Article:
For the past couple of weeks, I’ve posted excerpts from my unpublished article, “Here Am I. Send Me? Courage in Costa Rica.” If you missed any of the other excerpts, you can find them by clicking these links: Part 1, Part 2, Part 3. You’ll want to make sure to read those before you read the final section, posted below along with a sidebar that offers some fundraising tips. Send Me? The courage all these student missionaries displayed came from the same source as the prophet Isaiah’s: a living, loving relationship with a God who wants to draw people of all nations to Himself. Is your courage stuck on Empty? Do you make excuses instead of stepping up and stepping out? Check with your heavenly Father. He has grace for all, on the mission field and at home. No matter the situation, He’ll provide the courage you need to say along with Isaiah, “Here am I. Send me!” [Sidebar: Courage to Fundraise] Do you suffer from EWS, Empty Wallet Syndrome? Not to fear. The God who owns the cattle on a thousand hills can provide moo-lah for missions. Check out these fun ideas from some of our Costa Rica missionaries: KaytLyn: “My mom and I had a dessert business. We sold chocolate strawberries, chocolate pretzels, cake pops and caramel corn. For two years, all the money we raised went toward my trip!” Stephanie: “I had people sponsor beaded bracelets I made to give to children in Costa Rica. I asked for $5 apiece, but some people gave much more. Felicia: “My sister and I had buckets at the front of our church, each with a picture of someone’s face attached. The person whose bucket ended up with the most money got a pie in the face!” Felicia (part 2): “We also forked people’s yards [placing hundreds of plastic forks tine-down]. People had to pay $15 for us to remove them or $20 to fork someone else’s yard.” Have you served God in international missions, or would you like to? Is God giving you the courage to connect? I’d love to receive your questions and comments below, on social media, or through the email link at the top of this page. If you have other fundraising ideas, feel free to add those as well. My husband and I hope to join Never the Same in Ecuador June 29-July 12, 2015. Teen guys and girls as well as adults are welcome and needed to make a difference. Will you be the next one to say, “Here am I. Send me”?...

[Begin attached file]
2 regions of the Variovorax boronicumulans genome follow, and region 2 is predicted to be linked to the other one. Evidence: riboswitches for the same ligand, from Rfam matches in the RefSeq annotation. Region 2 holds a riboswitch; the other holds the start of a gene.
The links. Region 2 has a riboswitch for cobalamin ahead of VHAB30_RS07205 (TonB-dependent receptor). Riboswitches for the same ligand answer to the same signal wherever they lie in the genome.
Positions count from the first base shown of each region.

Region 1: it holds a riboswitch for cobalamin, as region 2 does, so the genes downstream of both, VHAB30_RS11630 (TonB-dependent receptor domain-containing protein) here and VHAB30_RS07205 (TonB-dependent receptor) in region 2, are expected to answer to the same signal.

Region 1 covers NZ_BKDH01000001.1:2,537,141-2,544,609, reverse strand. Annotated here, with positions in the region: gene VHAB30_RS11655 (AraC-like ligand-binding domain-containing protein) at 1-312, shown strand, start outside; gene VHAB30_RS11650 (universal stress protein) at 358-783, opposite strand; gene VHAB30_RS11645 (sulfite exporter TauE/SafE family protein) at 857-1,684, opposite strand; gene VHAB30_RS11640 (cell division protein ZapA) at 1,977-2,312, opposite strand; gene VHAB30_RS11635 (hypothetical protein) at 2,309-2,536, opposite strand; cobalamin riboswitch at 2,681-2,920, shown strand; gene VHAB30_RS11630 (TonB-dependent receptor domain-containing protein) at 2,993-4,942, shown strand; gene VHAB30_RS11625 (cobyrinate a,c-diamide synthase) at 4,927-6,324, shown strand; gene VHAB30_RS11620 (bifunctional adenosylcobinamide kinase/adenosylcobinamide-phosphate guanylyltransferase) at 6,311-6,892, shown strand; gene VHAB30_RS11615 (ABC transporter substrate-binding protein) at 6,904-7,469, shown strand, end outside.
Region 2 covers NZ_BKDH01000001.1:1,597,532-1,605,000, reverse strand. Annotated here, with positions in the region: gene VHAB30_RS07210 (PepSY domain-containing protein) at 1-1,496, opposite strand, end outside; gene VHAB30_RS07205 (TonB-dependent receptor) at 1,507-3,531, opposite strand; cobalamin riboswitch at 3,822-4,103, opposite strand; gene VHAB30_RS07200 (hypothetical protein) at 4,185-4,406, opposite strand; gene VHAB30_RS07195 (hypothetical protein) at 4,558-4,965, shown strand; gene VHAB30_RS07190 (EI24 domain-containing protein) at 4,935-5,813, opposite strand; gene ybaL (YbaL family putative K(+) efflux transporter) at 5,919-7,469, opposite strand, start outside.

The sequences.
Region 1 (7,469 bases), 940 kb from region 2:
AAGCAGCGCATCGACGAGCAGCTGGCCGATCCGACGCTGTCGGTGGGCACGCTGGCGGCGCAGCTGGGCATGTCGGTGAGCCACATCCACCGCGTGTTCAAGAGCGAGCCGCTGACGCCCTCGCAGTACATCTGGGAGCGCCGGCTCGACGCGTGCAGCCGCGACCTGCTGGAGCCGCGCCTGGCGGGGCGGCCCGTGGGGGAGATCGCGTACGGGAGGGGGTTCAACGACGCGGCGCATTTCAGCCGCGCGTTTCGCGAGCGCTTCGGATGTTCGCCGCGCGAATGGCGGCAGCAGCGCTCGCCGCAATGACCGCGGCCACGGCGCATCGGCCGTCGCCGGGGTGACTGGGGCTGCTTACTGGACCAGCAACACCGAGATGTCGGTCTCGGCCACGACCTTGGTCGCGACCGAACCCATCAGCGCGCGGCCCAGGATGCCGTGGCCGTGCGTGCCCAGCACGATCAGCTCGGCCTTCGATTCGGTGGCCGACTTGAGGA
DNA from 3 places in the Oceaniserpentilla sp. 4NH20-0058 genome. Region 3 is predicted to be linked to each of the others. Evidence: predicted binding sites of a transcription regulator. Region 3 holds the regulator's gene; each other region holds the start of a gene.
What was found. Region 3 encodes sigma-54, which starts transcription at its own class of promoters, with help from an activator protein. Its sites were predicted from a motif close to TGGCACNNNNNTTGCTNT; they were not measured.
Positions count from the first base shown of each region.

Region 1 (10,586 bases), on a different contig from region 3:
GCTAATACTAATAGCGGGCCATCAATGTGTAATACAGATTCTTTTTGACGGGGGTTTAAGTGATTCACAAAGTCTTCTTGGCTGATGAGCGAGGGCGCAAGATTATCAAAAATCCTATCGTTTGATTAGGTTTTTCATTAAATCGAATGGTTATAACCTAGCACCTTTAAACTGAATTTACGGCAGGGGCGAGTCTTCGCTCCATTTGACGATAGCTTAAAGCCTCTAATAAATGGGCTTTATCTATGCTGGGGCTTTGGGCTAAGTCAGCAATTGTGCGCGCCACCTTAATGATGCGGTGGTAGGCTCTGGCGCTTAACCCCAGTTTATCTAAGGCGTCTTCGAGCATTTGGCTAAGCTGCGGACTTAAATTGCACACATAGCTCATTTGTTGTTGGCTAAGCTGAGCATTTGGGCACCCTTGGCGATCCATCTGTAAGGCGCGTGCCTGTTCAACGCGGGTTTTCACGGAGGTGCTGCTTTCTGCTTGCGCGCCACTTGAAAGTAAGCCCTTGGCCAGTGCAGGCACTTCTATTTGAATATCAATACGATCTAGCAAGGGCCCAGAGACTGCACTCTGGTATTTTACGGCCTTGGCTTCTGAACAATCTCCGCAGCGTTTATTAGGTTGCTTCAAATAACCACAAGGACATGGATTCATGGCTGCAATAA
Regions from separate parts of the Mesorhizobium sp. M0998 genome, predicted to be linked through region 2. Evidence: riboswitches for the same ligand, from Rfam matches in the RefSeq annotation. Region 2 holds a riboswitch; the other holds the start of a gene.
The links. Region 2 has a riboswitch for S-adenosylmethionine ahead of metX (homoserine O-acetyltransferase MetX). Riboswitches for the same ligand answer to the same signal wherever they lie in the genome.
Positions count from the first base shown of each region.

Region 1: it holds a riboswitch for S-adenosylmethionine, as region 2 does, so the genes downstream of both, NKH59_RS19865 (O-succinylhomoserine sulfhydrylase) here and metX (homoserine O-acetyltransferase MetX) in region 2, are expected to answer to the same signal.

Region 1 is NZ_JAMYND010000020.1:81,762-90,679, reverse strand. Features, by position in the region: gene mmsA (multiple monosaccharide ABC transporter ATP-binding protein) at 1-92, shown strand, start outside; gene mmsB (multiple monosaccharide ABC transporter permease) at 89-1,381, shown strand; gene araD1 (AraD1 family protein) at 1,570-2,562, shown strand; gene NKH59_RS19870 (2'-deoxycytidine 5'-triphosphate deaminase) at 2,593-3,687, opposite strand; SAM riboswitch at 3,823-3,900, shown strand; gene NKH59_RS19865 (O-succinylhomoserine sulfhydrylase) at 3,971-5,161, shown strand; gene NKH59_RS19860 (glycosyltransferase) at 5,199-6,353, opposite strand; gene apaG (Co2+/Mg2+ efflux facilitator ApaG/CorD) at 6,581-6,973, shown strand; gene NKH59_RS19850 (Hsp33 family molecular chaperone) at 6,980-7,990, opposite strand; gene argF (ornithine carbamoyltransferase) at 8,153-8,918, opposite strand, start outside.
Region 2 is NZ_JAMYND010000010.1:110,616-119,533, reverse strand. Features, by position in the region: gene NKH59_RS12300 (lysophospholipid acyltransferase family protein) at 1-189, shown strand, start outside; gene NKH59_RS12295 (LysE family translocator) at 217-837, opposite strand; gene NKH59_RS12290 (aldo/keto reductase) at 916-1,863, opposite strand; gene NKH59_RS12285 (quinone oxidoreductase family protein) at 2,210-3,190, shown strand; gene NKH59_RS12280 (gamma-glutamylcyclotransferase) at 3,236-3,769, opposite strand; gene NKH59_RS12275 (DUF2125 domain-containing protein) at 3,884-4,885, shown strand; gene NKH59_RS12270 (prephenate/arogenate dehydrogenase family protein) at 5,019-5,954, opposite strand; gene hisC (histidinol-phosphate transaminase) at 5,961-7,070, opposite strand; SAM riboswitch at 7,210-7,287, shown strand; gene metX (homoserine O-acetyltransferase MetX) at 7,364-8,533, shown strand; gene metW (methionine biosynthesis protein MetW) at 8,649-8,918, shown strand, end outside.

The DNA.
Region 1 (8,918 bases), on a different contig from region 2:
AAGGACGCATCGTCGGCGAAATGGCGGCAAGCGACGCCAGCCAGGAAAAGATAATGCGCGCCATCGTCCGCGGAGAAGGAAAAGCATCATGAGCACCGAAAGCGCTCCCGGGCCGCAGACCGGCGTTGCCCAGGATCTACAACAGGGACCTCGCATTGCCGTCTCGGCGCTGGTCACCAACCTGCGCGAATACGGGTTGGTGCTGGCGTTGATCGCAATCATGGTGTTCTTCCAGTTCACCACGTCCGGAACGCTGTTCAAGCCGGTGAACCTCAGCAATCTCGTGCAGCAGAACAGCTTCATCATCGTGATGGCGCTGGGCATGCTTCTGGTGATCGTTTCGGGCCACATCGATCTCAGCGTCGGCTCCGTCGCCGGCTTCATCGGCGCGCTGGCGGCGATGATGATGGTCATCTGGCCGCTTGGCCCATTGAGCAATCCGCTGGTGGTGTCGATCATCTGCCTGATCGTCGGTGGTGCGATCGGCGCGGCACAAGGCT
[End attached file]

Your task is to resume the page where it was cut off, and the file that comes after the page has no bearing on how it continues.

Read More

Write: Here I Am, Send Me? Courage in Costa Rica (Never the Same Missions, Part 3)

So far, I’ve shared two installments of my missions story from last year’s Never the Same Missions trip to Costa Rica and four stories of courageous people. You should know that I always have more stories than will fit in the word count limit the magazine gives me, so if you want a few more stories, check back to last summer’s blog (try here and here for examples). But I love the stories reserved for Part 3, and I hope you will, too!   Courage to Speak: Sammie Unlike John, “I’m a worship leader,” Sammie says. “Not a speaker.” That’s what she tried to tell God one morning as her team prepared for ministry. Her head team leader, Rob Kirkpatrick, needed someone to share the gospel after the second drama of the day. “Who’s gonna do it?” he asked. No one volunteered. “It felt like God was pressing his hands on my shoulders,” Sammie confesses. “I knew He was saying, ‘You do it.’” So she did. So well, in fact, that the crowd in the noisy street market had no idea she was anything but an experienced speaker. So well that God used her to help others receive His message of salvation. So well that she kept sharing with anyone who would listen. Watch out. When you follow God in obedience, He’ll give you courage to speak, too.   Courage to Connect: Yemi                                                                                                                                                                                                                          Yemi, another Faith in the Wait entrant, was the contest runner-up. But when it comes to courage, she’s a big winner. She shared her story before one of the group’s supercharged evening worship services, called FUAGNEM (Fired up and Going Nuts Every Minute). Yemi’s unusual background—adopted from Ethiopia at age 10—helped prepare her for the missions trip in ways she never expected. On their first day of ministry, her team spent time at a home for abused girls ages 12-18. Leah, one of the head team leaders, asked Yemi to share her testimony. “I forgot she was adopted,” Leah says. But God didn’t. As Yemi spoke, she didn’t know...

Read More